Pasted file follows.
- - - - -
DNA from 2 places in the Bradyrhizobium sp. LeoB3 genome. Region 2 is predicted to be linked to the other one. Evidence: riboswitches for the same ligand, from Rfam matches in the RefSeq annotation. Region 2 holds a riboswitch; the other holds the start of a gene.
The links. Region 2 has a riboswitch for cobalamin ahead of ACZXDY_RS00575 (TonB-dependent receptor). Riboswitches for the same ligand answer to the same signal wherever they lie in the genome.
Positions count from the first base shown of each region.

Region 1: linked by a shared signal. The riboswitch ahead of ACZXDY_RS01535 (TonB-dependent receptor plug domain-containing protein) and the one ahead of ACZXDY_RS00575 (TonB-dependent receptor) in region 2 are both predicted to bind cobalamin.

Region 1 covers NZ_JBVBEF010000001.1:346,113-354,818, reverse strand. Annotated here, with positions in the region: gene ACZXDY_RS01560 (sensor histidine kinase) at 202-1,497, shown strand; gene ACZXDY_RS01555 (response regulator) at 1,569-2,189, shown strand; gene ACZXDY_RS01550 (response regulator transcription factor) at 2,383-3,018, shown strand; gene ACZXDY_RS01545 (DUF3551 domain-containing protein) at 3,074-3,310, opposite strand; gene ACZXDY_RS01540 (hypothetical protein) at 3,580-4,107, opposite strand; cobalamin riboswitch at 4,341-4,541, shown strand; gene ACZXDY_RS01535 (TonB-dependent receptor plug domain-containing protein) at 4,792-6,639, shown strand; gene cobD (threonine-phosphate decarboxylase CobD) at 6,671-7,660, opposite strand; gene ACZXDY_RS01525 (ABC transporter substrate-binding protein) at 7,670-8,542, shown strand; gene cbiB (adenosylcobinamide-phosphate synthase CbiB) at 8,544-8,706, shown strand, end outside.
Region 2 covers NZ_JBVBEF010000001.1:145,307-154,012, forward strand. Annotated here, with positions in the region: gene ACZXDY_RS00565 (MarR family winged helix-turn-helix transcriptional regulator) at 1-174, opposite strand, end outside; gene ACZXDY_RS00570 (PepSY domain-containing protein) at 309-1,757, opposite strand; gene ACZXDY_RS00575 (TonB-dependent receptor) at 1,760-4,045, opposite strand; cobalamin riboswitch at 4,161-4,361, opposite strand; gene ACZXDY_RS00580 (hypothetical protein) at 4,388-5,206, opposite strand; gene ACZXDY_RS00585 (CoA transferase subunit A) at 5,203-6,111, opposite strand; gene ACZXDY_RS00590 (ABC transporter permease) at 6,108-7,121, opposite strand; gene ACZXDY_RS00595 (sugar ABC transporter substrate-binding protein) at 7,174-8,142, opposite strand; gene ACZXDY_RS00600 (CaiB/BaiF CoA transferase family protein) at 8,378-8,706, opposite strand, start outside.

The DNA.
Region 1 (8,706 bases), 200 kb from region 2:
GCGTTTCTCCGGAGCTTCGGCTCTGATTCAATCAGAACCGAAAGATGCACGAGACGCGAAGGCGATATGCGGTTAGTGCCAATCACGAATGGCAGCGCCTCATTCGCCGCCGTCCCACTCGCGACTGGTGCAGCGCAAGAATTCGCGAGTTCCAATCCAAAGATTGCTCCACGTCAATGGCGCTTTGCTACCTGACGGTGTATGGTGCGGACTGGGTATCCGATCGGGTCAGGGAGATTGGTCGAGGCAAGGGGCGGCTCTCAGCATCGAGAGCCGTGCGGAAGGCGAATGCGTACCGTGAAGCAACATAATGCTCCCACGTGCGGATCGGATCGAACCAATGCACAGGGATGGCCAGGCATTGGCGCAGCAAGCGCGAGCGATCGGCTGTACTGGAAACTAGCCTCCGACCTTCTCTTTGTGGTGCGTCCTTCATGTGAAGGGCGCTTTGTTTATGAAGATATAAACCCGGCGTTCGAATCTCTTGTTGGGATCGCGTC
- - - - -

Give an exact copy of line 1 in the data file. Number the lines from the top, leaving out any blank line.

DNA from 2 places in the Bradyrhizobium sp. LeoB3 genome. Region 2 is predicted to be linked to the other one. Evidence: riboswitches for the same ligand, from Rfam matches in the RefSeq annotation. Region 2 holds a riboswitch; the other holds the start of a gene.